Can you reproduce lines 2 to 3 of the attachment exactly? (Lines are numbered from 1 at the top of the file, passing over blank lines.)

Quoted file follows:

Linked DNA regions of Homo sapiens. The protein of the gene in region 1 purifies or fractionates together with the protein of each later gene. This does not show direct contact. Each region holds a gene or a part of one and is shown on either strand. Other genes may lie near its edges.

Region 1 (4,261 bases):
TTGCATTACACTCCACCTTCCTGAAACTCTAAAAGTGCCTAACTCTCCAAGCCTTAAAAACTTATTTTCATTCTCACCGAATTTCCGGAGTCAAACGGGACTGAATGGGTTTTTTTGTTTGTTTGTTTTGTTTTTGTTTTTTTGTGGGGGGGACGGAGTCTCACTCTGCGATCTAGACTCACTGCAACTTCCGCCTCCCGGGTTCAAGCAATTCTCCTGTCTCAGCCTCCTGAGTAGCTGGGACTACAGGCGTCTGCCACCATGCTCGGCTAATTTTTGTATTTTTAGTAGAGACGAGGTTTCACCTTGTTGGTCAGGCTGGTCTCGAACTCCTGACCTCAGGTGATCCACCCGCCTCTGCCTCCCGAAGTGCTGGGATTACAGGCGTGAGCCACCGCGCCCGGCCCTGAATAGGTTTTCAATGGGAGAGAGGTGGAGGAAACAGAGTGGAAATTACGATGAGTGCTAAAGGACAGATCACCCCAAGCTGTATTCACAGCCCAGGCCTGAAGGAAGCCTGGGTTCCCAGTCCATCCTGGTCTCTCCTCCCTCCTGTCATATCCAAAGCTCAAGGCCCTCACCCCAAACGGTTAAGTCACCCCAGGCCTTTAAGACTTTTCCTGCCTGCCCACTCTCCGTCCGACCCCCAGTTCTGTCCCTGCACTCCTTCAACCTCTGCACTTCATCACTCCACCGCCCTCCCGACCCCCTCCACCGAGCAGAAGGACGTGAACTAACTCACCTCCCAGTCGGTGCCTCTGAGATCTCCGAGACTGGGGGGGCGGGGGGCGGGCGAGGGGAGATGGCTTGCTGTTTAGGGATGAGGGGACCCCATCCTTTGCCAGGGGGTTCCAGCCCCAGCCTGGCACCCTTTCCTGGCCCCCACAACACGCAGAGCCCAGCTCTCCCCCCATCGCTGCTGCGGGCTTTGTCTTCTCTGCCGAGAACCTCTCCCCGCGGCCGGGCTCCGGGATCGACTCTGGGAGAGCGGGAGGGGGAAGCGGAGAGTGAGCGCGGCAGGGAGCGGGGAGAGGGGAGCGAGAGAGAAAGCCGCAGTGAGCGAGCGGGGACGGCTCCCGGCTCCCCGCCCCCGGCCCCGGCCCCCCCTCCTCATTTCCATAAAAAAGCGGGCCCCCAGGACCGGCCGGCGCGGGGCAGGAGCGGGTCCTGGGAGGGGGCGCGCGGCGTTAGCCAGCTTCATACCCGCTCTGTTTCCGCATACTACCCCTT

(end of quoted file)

Region 1 (4,261 bases):
TTGCATTACACTCCACCTTCCTGAAACTCTAAAAGTGCCTAACTCTCCAAGCCTTAAAAACTTATTTTCATTCTCACCGAATTTCCGGAGTCAAACGGGACTGAATGGGTTTTTTTGTTTGTTTGTTTTGTTTTTGTTTTTTTGTGGGGGGGACGGAGTCTCACTCTGCGATCTAGACTCACTGCAACTTCCGCCTCCCGGGTTCAAGCAATTCTCCTGTCTCAGCCTCCTGAGTAGCTGGGACTACAGGCGTCTGCCACCATGCTCGGCTAATTTTTGTATTTTTAGTAGAGACGAGGTTTCACCTTGTTGGTCAGGCTGGTCTCGAACTCCTGACCTCAGGTGATCCACCCGCCTCTGCCTCCCGAAGTGCTGGGATTACAGGCGTGAGCCACCGCGCCCGGCCCTGAATAGGTTTTCAATGGGAGAGAGGTGGAGGAAACAGAGTGGAAATTACGATGAGTGCTAAAGGACAGATCACCCCAAGCTGTATTCACAGCCCAGGCCTGAAGGAAGCCTGGGTTCCCAGTCCATCCTGGTCTCTCCTCCCTCCTGTCATATCCAAAGCTCAAGGCCCTCACCCCAAACGGTTAAGTCACCCCAGGCCTTTAAGACTTTTCCTGCCTGCCCACTCTCCGTCCGACCCCCAGTTCTGTCCCTGCACTCCTTCAACCTCTGCACTTCATCACTCCACCGCCCTCCCGACCCCCTCCACCGAGCAGAAGGACGTGAACTAACTCACCTCCCAGTCGGTGCCTCTGAGATCTCCGAGACTGGGGGGGCGGGGGGCGGGCGAGGGGAGATGGCTTGCTGTTTAGGGATGAGGGGACCCCATCCTTTGCCAGGGGGTTCCAGCCCCAGCCTGGCACCCTTTCCTGGCCCCCACAACACGCAGAGCCCAGCTCTCCCCCCATCGCTGCTGCGGGCTTTGTCTTCTCTGCCGAGAACCTCTCCCCGCGGCCGGGCTCCGGGATCGACTCTGGGAGAGCGGGAGGGGGAAGCGGAGAGTGAGCGCGGCAGGGAGCGGGGAGAGGGGAGCGAGAGAGAAAGCCGCAGTGAGCGAGCGGGGACGGCTCCCGGCTCCCCGCCCCCGGCCCCGGCCCCCCCTCCTCATTTCCATAAAAAAGCGGGCCCCCAGGACCGGCCGGCGCGGGGCAGGAGCGGGTCCTGGGAGGGGGCGCGCGGCGTTAGCCAGCTTCATACCCGCTCTGTTTCCGCATACTACCCCTT